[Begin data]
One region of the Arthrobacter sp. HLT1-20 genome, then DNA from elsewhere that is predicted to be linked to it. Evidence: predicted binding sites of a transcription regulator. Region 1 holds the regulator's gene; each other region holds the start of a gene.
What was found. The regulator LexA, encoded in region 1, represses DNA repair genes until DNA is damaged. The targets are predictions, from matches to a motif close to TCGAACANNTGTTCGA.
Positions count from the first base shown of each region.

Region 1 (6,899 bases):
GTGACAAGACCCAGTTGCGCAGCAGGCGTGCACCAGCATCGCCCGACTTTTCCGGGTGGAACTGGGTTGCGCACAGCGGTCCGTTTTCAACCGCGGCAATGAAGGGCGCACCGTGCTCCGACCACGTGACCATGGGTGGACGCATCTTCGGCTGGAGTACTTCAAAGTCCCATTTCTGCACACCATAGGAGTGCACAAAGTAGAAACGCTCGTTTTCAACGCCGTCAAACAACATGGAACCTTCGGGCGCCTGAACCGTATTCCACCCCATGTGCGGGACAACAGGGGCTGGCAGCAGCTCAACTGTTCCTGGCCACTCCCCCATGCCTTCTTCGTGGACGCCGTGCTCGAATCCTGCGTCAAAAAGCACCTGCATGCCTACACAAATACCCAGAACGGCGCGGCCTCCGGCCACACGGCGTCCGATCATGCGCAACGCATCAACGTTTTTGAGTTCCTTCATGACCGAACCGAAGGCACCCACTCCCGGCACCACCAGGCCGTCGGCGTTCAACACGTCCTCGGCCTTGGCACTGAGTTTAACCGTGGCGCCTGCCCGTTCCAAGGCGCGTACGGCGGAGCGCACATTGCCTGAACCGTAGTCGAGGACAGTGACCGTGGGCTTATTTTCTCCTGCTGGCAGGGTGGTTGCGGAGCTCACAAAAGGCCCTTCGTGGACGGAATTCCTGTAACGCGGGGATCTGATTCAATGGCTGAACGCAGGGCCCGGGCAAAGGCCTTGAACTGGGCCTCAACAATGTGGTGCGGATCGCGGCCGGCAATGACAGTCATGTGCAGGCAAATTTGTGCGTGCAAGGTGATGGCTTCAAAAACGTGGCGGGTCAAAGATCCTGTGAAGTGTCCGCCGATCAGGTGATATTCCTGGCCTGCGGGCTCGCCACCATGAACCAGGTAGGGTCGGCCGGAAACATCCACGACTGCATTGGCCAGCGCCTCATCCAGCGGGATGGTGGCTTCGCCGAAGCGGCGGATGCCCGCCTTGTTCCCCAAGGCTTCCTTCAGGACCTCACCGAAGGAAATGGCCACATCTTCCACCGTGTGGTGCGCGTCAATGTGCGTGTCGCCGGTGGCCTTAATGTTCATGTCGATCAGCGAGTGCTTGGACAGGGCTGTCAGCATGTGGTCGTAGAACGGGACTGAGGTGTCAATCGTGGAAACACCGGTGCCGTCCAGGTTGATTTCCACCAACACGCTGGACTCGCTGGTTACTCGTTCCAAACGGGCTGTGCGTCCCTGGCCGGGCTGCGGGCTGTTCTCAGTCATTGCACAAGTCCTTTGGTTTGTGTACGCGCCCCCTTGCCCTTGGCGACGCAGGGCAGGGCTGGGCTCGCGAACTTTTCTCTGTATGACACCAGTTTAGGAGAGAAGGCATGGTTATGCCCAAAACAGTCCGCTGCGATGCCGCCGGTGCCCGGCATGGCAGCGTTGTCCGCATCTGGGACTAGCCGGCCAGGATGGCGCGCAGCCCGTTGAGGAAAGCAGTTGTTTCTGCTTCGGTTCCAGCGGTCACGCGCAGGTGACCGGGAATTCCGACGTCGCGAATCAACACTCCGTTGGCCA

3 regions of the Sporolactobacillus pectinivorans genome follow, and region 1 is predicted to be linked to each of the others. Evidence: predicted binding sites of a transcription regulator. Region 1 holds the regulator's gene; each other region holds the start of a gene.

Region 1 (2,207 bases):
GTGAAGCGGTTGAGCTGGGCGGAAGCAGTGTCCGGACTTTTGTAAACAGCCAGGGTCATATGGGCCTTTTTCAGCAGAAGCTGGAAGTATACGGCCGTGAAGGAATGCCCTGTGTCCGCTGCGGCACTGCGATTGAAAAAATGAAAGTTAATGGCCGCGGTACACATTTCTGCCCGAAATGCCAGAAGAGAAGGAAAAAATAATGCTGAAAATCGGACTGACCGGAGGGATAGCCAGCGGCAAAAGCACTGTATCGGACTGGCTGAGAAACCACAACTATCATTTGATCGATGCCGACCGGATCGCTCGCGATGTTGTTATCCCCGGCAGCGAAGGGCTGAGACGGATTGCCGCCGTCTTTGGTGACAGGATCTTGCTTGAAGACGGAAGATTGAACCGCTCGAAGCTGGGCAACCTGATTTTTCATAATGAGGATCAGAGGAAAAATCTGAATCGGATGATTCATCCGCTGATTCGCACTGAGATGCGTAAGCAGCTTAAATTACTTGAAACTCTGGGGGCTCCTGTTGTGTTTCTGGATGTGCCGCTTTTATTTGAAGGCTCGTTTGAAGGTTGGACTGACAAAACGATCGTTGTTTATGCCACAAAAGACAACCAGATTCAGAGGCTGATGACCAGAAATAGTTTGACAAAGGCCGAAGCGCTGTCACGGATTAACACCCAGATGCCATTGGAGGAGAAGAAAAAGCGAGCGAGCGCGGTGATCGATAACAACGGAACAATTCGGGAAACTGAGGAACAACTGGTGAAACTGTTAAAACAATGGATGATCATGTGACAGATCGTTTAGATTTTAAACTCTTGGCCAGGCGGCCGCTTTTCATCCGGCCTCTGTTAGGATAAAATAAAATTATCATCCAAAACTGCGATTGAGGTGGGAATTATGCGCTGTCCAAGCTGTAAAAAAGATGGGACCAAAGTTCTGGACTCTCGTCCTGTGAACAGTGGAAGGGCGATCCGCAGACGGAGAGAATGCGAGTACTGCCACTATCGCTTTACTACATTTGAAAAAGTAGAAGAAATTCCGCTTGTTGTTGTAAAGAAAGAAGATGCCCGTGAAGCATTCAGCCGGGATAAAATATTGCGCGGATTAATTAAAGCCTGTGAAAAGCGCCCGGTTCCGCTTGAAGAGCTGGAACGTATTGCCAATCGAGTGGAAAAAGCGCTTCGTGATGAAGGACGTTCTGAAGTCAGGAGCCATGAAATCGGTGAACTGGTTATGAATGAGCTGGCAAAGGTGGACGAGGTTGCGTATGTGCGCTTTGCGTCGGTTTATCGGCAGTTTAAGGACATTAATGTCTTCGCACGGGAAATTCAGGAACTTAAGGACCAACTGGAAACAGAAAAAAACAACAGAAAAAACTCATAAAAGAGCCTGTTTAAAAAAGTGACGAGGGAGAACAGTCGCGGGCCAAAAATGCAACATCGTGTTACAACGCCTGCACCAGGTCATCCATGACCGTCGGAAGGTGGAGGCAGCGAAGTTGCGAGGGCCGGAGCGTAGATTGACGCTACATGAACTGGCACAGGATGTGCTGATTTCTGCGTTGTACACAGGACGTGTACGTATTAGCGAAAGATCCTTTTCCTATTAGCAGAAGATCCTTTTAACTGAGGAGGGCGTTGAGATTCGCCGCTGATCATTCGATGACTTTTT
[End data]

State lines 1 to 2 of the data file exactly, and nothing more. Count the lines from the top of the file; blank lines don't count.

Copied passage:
One region of the Arthrobacter sp. HLT1-20 genome, then DNA from elsewhere that is predicted to be linked to it. Evidence: predicted binding sites of a transcription regulator. Region 1 holds the regulator's gene; each other region holds the start of a gene.
What was found. The regulator LexA, encoded in region 1, represses DNA repair genes until DNA is damaged. The targets are predictions, from matches to a motif close to TCGAACANNTGTTCGA.